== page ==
Art/ Collection/ Art Object

Fragment of a grave stele

ca. 1st century B.C.
Southwestern Arabia
Alabaster (gypsum)
H. 5 7/8 × W. 22 3/4 × D. 6 1/4 in. (15 × 57.8 × 15.8 cm)
Credit Line:
Rogers Fund, 1960
Accession Number:
On view at The Met Fifth Avenue in Gallery 406
This alabaster block depicts nine stylized ibex heads carved in low relief and viewed frontally. Flanking the row of ibexes are two rectangular niched panels suggestive of temple facades. The ibex was the most widely represented animal in southwestern Arabian art. Ritual ibex hunts were an important feature of the cult practices of the southwestern Arabian kingdoms. Successfully capturing and killing these elusive creatures was believed to secure favors from the gods. Ibex skulls and horns were also used as architectural decorations on the upper corners of houses, where they are still occasionally found today.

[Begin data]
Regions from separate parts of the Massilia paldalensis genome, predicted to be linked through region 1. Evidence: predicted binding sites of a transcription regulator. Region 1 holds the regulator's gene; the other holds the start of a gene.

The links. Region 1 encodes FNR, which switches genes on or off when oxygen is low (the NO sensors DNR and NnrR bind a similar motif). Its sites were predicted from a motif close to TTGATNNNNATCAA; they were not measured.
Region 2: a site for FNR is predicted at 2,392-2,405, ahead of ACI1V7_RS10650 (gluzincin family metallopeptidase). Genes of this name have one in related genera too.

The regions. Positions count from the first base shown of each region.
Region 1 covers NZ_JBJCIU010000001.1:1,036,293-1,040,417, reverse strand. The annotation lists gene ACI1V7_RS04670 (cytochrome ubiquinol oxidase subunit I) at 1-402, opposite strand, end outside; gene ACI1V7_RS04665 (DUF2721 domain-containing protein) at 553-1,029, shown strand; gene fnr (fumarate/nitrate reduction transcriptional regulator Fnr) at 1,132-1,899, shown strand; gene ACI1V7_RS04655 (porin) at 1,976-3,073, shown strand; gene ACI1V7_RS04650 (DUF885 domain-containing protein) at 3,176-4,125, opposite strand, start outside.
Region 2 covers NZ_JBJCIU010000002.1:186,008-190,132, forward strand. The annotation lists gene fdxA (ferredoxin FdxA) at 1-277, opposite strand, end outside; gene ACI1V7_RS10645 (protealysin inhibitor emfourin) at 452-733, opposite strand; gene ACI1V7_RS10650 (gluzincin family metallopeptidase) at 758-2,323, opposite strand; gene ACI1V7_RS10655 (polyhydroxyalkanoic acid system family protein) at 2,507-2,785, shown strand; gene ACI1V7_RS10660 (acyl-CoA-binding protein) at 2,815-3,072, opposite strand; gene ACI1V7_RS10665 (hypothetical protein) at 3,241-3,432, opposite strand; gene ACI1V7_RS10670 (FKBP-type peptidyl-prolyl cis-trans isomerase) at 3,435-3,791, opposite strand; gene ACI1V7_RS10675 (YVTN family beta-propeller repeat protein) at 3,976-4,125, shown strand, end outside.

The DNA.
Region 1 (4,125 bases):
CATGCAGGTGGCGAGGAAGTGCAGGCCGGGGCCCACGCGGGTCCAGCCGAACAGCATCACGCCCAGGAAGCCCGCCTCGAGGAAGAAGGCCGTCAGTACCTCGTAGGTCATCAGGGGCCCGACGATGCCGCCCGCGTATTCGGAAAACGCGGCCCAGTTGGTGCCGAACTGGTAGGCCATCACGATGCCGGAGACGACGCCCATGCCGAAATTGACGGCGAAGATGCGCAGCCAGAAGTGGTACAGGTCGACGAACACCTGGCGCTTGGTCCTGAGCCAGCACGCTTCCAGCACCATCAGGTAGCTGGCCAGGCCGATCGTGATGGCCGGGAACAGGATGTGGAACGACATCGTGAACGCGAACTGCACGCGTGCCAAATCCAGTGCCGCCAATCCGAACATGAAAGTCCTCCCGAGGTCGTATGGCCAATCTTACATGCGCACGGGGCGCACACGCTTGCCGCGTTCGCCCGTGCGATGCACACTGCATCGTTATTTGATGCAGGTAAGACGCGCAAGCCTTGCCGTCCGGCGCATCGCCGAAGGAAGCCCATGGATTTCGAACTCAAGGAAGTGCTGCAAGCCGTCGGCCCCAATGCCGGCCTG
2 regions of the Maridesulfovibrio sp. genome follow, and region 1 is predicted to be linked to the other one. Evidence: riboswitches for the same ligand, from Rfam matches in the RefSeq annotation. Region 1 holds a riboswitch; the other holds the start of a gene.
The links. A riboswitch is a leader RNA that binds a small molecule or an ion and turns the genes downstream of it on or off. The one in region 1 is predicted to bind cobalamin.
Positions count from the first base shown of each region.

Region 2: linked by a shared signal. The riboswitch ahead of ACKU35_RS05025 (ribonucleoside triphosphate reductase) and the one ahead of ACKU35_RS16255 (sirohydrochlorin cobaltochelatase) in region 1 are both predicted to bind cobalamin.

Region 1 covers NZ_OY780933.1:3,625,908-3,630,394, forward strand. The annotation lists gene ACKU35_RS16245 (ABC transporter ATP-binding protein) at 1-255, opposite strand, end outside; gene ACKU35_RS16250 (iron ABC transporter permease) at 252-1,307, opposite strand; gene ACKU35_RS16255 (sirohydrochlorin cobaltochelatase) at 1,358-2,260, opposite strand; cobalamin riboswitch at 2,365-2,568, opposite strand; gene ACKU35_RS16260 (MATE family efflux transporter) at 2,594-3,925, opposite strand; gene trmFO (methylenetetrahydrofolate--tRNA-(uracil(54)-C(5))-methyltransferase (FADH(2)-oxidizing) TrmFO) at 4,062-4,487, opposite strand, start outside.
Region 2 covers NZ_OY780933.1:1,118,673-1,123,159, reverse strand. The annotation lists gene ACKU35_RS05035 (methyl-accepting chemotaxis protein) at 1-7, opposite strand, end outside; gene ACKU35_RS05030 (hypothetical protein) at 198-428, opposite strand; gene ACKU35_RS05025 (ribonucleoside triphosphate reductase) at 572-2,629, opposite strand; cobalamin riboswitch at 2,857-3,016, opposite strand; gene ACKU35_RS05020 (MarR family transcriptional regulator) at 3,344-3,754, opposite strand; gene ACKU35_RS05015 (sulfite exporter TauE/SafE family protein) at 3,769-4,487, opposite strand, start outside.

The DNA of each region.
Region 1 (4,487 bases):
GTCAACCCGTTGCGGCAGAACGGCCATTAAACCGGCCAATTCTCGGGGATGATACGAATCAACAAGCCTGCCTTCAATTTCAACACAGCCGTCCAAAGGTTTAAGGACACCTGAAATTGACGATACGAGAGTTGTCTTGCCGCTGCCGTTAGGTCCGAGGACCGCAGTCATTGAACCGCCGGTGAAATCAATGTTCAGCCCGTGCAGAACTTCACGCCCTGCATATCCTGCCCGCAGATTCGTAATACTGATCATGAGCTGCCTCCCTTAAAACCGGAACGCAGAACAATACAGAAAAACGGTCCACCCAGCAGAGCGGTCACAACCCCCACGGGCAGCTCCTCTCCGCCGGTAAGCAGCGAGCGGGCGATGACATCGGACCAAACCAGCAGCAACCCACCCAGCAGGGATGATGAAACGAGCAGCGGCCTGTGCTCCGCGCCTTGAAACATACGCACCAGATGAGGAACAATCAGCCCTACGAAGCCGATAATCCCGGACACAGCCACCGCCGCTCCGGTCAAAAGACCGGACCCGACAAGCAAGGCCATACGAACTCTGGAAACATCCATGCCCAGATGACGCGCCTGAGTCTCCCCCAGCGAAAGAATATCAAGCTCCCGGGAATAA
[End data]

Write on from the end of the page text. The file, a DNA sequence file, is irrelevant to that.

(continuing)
Acquired by the Museum in 1960, purchased from Christie's, London, on July 12, 1960, lot 116.
Christie's. July 12, 1960. Fine Antiquities. Auction catalogue. London, lot 116.
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